If your sacrum is off, it’s the first thing that needs to be fixed. But if you don’t have a strong core, there’s nothing to prevent it from shifting right back out of place. Your pelvic floor is at the base of your spine and will support it in a way that a lot of other stuff won’t.
Even once my pelvis was realigned, the surrounding muscles were so unstable that the smallest movements could throw it back into turmoil.
To get my strength back, I started doing pelvic floor exercises. Every morning, I woke up and did supported bridge pose for 5 minutes. While my pelvis was chilling on the yoga block and easing into proper alignment for the day, I did these kegel-like pulses of muscles in my nether regions. You can also do some squatting exercises that combine pelvic floor work with glute-strengthening.
YH: You also mention that you did Pilates to help strengthen your core. Had you done Pilates before? How did it help you?
PL: My back journey has been underway for years and I’ve tried a lot of different methods and practitioners to get it back to normal. Last fall, I started Pilates, and coupled with my integrated body work, it’s been incredibly effective at rebuilding my core.
The problem with my crisis of weakness is that it made a lot of forms of exercise virtually impossible. Every time I tried something gentle, like yoga, I would leave in a lot of pain. In group classes, I tried to bend myself into positions that were stressful on my rickety spine. But with Pilates, the slow and targeted movements helped me isolate my problem areas and rehabilitate them. I started working with an instructor one on one, and now that I know the best practices, have since moved on to group mat classes.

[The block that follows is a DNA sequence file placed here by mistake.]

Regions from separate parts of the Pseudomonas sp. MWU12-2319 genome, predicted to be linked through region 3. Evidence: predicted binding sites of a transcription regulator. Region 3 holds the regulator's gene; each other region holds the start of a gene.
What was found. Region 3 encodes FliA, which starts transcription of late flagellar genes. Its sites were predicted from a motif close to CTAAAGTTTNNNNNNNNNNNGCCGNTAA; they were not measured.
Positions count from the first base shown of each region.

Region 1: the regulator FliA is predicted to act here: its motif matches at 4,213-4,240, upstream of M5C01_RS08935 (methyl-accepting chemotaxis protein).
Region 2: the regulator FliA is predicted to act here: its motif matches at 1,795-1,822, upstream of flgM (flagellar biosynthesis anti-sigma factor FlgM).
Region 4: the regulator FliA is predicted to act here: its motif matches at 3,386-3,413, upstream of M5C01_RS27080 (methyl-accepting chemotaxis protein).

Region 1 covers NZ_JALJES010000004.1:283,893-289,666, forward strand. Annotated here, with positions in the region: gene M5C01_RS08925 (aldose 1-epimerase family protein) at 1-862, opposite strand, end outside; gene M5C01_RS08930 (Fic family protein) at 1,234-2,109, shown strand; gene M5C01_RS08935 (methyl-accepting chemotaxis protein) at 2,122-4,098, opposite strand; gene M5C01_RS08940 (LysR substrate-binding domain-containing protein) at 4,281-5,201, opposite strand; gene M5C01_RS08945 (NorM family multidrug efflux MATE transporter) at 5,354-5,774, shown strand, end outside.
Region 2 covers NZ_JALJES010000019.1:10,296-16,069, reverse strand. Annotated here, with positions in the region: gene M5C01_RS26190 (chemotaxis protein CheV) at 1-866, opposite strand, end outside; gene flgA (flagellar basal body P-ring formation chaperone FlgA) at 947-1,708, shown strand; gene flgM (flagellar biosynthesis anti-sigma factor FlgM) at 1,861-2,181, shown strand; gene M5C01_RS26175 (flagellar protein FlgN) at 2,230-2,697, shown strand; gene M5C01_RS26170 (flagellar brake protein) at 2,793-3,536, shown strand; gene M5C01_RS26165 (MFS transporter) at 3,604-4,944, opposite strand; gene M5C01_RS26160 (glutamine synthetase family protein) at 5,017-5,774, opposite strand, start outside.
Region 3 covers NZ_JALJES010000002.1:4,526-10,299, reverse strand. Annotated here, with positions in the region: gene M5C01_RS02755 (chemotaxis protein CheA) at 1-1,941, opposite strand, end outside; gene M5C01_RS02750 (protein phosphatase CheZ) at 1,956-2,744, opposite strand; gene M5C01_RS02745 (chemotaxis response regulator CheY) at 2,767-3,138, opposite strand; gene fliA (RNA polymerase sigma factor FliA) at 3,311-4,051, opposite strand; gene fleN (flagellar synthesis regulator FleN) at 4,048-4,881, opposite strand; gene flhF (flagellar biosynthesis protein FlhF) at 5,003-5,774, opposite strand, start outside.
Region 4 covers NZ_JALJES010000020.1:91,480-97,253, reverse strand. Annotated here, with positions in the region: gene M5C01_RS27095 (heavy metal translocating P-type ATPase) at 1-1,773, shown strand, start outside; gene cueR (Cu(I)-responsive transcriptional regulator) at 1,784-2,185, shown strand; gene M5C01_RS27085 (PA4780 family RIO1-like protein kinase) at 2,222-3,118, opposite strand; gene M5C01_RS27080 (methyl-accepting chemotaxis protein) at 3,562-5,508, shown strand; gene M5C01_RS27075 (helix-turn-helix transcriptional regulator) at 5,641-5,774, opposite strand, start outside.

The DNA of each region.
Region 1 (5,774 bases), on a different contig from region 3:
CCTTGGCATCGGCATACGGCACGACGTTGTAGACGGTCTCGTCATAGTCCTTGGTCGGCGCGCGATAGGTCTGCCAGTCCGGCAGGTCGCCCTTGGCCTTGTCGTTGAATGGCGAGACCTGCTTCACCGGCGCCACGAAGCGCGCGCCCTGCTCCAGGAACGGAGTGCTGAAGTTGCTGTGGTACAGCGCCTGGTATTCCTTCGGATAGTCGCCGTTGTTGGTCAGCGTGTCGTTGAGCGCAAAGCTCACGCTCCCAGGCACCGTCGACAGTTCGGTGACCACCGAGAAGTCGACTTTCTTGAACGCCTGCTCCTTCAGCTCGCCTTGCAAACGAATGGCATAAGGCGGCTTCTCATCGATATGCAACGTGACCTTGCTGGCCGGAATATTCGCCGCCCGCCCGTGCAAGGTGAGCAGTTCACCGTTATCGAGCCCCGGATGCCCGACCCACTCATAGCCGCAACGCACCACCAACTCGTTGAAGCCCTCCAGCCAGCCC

If you work with a good teacher, Pilates can be a really effective form of physical therapy. Strengthening across the board is important, but not if the exercises you’re doing create more imbalance in your body.
In general, one of the biggest causes of back pain is muscle imbalance. There are many things in modern life that can cause our alignment to get out of whack. High heels force your center of balance to shift forward, straining your lower back and causing your calf muscles to shorten, leaving you misaligned when you’re walking around barefoot. Sitting is, of course, another big one. But there are also plenty of athletes and incredibly fit people who create their own imbalances by working certain muscles repeatedly without focusing enough on their counterparts.
A good Pilates instructor will look at your body and how you’re using it. They’ll see where you’re lacking support and work with you on strengthening specific muscles to stabilize your core.
My most recent back crisis was back in November. Once I finally got up off the floor, instead of going to the chiropractor, I went directly to my Pilates teacher. She helped stretch me out, but also made sure I was working muscles to counterbalance the issue. I left her studio with a much better range of motion, for half the cost of a doctor, with the tools to continue improving.
YH: So after implementing these two things — more movement, and building core strength — do you plan to continue doing these in the future?
PL: If your back is a problem area, like mine, it’s going to take more than a month to solve it. The month of May was more about committing to the work more than anything. No matter whom you work with (a chiropractor, body worker, physical or message therapist), if you’re not willing to take responsibility for your body and your habits on your own time, the changes are not likely to last.
Luckily, putting in the work on the strengthening front has helped me get to a much more stable place. Now I just have to continue putting in the time to stay there.
The hardest habit to break was sitting. As a writer, I’m required to sit on my butt for a lot of the day. When I’m on my best possible writing tear, I will lose hours concave over my screen. And on those precious productive occasions, the last thing I need is an alarm breaking my train of thought every 45 minutes. So I think the solution really is to figure out a standing desk situation that doesn’t make me any less productive. I’ll have to keep you posted on that!